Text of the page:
Inside Christine Hallquist’s Battle to Become the Nation’s First Transgender Governor
By Julia Ioffe
Christine Hallquist in ballet flats stands six feet three inches and on the verge of making history. “Oh, you mean that I'm going to be the first person to defeat an incumbent governor since 1962?” she says archly as we sit in her tiny office. Of course, there's a more remarkable aspect of her candidacy—and moments later, during a fund-raising call, she acknowledges it. “Hi, I'm Christine Hallquist,” she says with her measured, slightly nasal cheer, “the transgender Democratic candidate for governor in Vermont.”
Hallquist's unassuming campaign HQ hardly looks like the setting for a barrier-busting political movement. Nevertheless, should Hallquist win, she'll become the first transgender governor in America. According to the Victory Fund, which works to elect LGBTQ candidates, there are only 13 openly transgender public officials serving in the United States at any level.
The fact that Hallquist is now within striking distance of the governor's mansion is made even more noteworthy by the fact that until this year she had been barely active in politics. After canvassing for Obama in 2008, she had, by her own admission, “checked out.” That began to change when Donald Trump won the White House.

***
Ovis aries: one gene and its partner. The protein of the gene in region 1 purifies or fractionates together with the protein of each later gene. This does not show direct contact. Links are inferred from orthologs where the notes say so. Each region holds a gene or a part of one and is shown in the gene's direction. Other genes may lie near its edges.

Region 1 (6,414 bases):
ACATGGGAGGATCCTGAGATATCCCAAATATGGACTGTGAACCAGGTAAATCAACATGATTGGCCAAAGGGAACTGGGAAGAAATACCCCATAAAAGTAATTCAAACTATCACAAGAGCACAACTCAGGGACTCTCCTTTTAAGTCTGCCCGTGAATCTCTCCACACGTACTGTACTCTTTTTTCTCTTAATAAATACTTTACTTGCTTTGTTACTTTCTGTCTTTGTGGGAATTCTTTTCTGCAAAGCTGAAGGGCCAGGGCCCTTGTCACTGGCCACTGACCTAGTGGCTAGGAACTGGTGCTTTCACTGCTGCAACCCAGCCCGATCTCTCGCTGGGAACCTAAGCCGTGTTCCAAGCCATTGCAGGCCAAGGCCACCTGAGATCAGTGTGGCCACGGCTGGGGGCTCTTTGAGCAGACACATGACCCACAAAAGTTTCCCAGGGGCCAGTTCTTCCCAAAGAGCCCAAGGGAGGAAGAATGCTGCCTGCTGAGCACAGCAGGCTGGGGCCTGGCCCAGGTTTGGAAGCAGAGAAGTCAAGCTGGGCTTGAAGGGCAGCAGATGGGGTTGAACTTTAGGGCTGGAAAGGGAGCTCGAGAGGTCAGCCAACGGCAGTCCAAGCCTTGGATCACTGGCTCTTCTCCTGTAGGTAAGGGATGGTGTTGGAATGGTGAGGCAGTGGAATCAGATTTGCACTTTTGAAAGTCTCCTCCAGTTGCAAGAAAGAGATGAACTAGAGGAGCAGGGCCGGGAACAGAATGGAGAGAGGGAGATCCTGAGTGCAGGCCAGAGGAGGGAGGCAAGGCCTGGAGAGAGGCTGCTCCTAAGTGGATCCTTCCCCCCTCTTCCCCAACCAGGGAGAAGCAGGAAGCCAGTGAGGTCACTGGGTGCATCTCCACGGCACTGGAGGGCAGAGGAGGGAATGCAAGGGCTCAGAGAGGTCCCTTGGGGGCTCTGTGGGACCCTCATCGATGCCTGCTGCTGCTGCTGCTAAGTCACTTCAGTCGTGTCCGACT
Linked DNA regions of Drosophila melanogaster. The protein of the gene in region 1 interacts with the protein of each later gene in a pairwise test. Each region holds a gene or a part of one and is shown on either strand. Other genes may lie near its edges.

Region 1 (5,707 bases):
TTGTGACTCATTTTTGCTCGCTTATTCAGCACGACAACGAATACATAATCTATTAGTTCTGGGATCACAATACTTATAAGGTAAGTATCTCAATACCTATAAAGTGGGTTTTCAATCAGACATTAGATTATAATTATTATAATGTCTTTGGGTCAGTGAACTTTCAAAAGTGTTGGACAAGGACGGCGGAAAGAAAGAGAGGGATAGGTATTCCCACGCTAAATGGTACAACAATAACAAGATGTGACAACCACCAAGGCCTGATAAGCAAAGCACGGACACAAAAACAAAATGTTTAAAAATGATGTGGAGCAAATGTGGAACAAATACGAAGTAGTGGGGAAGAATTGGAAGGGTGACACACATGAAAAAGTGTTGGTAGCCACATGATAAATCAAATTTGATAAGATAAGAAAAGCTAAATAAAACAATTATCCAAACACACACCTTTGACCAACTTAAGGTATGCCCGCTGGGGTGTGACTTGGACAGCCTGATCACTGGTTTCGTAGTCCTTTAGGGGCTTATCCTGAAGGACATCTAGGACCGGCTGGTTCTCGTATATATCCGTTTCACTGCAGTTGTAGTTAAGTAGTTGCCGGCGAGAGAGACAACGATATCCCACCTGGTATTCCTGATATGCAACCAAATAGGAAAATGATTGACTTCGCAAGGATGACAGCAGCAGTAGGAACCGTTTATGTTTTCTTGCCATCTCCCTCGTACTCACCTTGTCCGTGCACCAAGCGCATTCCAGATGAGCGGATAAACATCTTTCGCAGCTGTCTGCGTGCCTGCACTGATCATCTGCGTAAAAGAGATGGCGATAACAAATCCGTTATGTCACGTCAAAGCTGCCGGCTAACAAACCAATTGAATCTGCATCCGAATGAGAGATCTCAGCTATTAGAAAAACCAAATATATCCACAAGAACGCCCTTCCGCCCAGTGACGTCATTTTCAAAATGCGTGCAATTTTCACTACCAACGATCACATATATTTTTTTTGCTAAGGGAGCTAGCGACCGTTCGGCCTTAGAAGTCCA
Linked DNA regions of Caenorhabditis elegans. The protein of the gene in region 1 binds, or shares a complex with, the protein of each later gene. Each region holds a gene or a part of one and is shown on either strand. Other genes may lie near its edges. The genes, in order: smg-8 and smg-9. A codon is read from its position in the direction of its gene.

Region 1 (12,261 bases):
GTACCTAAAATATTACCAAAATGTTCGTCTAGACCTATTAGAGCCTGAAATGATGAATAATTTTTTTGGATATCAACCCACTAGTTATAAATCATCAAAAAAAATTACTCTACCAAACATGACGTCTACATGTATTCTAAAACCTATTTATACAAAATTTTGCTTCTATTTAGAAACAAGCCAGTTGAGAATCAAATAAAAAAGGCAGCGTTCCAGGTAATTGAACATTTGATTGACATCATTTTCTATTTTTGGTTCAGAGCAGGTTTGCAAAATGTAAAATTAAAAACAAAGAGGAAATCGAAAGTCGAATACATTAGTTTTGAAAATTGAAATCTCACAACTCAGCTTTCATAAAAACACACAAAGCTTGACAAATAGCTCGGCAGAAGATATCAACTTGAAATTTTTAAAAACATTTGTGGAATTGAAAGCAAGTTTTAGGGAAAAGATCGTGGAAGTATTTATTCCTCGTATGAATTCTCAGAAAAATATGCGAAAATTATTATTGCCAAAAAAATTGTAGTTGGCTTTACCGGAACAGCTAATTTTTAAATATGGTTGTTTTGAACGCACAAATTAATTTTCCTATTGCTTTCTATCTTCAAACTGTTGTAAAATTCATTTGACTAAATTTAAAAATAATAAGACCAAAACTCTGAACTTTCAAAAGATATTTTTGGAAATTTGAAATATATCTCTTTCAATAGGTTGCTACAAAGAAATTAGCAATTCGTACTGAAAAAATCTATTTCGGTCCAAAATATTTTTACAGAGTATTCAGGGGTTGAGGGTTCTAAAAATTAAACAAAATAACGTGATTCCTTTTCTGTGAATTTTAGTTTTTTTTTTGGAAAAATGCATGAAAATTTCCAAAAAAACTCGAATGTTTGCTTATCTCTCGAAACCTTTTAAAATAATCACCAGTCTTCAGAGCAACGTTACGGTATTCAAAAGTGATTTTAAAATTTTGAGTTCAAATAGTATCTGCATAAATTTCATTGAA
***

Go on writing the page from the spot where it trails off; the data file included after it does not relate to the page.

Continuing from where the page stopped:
This past January, her friend Brenda dragged her to the Women's March in Montpelier, the state capital. Hallquist had never marched before. As an energy executive, she'd been content to live in her wonky cocoon of power lines and electrical grids. But she watched four local high schoolers in hijabs doing slam poetry about the discrimination and harassment they faced every day. “And I cried,” she tells me. That's when an urge to do something big began to stir: She decided she would run for governor.
“I realized this is not the world I want to live in,” she says, “and I'm going to do everything I can to change it. Leave my job, leave everything, and before I leave this earth, I'm going to do everything I can to bring us back to our aspirational selves.”
Within weeks she had resigned as CEO of Vermont Electric Co-op and launched her first run for office—an immodest bid for the state's top job. Since she clinched her party's nomination in August, her success has thrilled many but has also unleashed a wave of hate mail and death threats—pronouncements so serious that campaign officials decided to keep the address of their headquarters private. Her staff insists the hostility is coming from out of state—but given the ease of masking one's location online, it's tough to know.
Hallquist says she's noticed that some regional papers around the country have called her a man in a dress or have written that she has mental-health issues. Her response, she says, is always the same: “Who the frick cares?”